To establish a talent pipeline of qualified Black students for their recruitment pool, White suggests corporations should tap into historically Black Colleges, Universities, and high schools “to create an internship process.” Among organisations with a healthy DEI, she lists the Veterans United Home Loans which recruits employees from racial/ethnic backgrounds, Banfield Pet Hospital which partners with Historically Black Colleges and Universities, and Instacart, which holds company-wide cultural heritage months.

White underscores how Corporate DEI is imperative to “our globalised world” and requires meeting equitable opportunities for a diverse workforce. Likewise, an equitable work environment, she says, helps employees thrive, increasing innovation and revenues while providing “access to larger salaries” that help increase generational wealth. 

A recent Bank of America Global Research report on the lack of diversity within American companies reads: “Is it $70 trillion in foregone economic output? Or $23 trillion in USD GDP? Or $172 trillion in lifetime earnings? No matter how you measure it, lack of diversity, equity, and inclusion (DEI) limits national economies and reduces GDP.” 

As post-Covid workplaces shifted to increased remote or hybrid work–26% of U.S. employees now work remotely. By 2025, 36.2 million Americans will work remotely–so corporations must strive for an equitable culture. Washington says it’s essential to have structures in place on how work is assigned, evaluating employees’ promotions and opportunities for advancement and keeping track of the outcomes. Also essential are the annual assessment of assigned work and “who got which projects” and the unintended consequences.

When is the right time for DEI metrics?

“I think 2023 is the pivotal year! It’s approaching three years and because of the economic challenges we are facing, many organisations have significantly dialled back their DEI efforts,” Washington suggests public diligence. “Pay attention to a company you’ve followed for the past few years to see what they’re doing now, find their metrics to find out if they missed the mark, what they’re doing about that, and if they’re still talking about DEI.”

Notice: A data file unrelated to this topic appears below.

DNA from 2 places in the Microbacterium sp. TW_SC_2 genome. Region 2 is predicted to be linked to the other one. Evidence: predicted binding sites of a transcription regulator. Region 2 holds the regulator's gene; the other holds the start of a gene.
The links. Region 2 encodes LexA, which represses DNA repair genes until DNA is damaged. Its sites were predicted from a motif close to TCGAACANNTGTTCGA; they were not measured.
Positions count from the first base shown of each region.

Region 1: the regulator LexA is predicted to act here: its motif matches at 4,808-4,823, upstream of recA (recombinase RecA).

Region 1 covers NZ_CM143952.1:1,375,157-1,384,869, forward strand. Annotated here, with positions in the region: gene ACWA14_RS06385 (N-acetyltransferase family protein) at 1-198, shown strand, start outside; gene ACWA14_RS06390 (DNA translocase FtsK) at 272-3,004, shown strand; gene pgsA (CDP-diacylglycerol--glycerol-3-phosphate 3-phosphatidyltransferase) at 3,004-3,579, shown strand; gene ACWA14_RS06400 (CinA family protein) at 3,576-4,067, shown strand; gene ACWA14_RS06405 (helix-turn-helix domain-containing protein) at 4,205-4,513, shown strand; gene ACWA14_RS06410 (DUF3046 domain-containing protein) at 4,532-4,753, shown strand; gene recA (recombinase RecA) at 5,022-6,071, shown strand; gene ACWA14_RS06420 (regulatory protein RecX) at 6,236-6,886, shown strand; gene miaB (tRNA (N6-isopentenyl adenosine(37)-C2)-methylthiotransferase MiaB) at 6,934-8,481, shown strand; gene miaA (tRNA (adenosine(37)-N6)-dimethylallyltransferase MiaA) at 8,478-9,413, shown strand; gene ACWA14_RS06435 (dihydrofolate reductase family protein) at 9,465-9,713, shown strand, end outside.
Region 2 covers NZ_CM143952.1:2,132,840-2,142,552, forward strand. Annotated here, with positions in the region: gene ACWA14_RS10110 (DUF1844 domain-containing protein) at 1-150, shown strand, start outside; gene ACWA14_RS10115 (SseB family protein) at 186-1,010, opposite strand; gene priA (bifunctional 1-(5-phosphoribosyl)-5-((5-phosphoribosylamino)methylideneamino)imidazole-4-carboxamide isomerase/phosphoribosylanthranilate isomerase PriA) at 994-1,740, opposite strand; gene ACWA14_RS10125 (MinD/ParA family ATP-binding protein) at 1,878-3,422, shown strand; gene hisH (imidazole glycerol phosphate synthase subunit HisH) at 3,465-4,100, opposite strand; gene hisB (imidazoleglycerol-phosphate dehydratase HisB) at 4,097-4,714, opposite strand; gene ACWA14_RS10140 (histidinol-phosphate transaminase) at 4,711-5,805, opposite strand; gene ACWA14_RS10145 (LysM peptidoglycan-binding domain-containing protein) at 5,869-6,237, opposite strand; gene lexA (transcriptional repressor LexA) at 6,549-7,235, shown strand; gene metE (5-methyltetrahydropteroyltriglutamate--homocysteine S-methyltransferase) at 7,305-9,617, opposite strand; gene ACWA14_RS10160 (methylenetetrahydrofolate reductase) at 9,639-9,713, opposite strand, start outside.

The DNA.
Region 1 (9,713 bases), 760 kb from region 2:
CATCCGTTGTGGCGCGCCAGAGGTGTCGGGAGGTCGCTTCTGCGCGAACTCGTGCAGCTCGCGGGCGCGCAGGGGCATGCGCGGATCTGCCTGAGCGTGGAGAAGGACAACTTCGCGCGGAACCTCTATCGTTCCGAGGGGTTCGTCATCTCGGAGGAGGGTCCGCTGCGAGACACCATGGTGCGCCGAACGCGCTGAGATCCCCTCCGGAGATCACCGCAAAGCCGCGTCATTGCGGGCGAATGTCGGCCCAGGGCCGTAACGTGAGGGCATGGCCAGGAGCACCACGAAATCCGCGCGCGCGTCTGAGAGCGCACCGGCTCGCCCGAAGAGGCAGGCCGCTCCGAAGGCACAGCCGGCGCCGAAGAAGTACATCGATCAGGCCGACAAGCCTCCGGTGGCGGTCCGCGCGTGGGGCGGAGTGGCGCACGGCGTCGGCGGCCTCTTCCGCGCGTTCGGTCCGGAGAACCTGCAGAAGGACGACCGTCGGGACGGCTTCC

Words: Jackie Abramian

 

Jackie Abramian is committed to amplifying the work of women pace-builders, change-makers and social entrepreneurs as a contributor to various publications. She is a social enterprise, NGO advisor and the founder of Global Cadence consultancy.

 

Share

Featured Articles

Sustainability LIVE Dubai: Meet Our Speaker Line-up for 2024

Coming soon, don’t miss out on your chance to hear from influential leaders and industry specialists at Sustainability LIVE Dubai – 14 May 2024

Top 100 Women 2024: Florence Jeantet - No. 8

Sustainability Magazine’s Top 100 Women in Sustainability honours Florence Jeantet at Number 8 for 2024

Top 100 Women 2024: Robyn Luhning, Wells Fargo - No. 7

Sustainability Magazine’s Top 100 Women in Sustainability honours Wells Fargo’s Robyn Luhning at Number 7 for 2024

Samir Pathak, Red Sea Global joins Sustainability LIVE Dubai

Supply Chain Sustainability

Shepherd Nkosi, SLG joins Sustainability LIVE Dubai

Renewable Energy

Seneca Cottom, Alshaya Group joins Sustainability LIVE Dubai

Sustainability